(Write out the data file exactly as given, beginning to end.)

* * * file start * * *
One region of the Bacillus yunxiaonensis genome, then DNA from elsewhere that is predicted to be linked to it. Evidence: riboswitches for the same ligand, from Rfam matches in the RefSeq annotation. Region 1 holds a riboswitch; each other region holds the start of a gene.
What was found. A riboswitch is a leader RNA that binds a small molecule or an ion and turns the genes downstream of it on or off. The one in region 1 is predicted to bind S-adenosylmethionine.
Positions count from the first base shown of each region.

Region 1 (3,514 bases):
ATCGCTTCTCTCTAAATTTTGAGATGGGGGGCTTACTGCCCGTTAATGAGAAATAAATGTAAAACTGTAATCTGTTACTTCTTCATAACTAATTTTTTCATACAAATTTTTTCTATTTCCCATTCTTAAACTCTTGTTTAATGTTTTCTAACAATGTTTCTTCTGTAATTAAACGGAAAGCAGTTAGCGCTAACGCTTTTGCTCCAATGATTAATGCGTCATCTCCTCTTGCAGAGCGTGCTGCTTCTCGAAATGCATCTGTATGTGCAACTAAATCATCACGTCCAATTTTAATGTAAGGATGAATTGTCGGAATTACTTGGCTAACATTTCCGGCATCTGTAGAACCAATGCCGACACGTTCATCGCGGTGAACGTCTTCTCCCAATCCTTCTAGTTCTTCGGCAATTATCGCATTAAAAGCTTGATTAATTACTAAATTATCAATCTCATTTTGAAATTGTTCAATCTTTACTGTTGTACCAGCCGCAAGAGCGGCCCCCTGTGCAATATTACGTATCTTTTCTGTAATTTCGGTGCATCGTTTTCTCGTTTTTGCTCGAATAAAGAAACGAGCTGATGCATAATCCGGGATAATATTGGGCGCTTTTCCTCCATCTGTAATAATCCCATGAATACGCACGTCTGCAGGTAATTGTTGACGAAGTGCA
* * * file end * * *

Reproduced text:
One region of the Bacillus yunxiaonensis genome, then DNA from elsewhere that is predicted to be linked to it. Evidence: riboswitches for the same ligand, from Rfam matches in the RefSeq annotation. Region 1 holds a riboswitch; each other region holds the start of a gene.
What was found. A riboswitch is a leader RNA that binds a small molecule or an ion and turns the genes downstream of it on or off. The one in region 1 is predicted to bind S-adenosylmethionine.
Positions count from the first base shown of each region.

Region 1 (3,514 bases):
ATCGCTTCTCTCTAAATTTTGAGATGGGGGGCTTACTGCCCGTTAATGAGAAATAAATGTAAAACTGTAATCTGTTACTTCTTCATAACTAATTTTTTCATACAAATTTTTTCTATTTCCCATTCTTAAACTCTTGTTTAATGTTTTCTAACAATGTTTCTTCTGTAATTAAACGGAAAGCAGTTAGCGCTAACGCTTTTGCTCCAATGATTAATGCGTCATCTCCTCTTGCAGAGCGTGCTGCTTCTCGAAATGCATCTGTATGTGCAACTAAATCATCACGTCCAATTTTAATGTAAGGATGAATTGTCGGAATTACTTGGCTAACATTTCCGGCATCTGTAGAACCAATGCCGACACGTTCATCGCGGTGAACGTCTTCTCCCAATCCTTCTAGTTCTTCGGCAATTATCGCATTAAAAGCTTGATTAATTACTAAATTATCAATCTCATTTTGAAATTGTTCAATCTTTACTGTTGTACCAGCCGCAAGAGCGGCCCCCTGTGCAATATTACGTATCTTTTCTGTAATTTCGGTGCATCGTTTTCTCGTTTTTGCTCGAATAAAGAAACGAGCTGATGCATAATCCGGGATAATATTGGGCGCTTTTCCTCCATCTGTAATAATCCCATGAATACGCACGTCTGCAGGTAATTGTTGACGAAGTGCA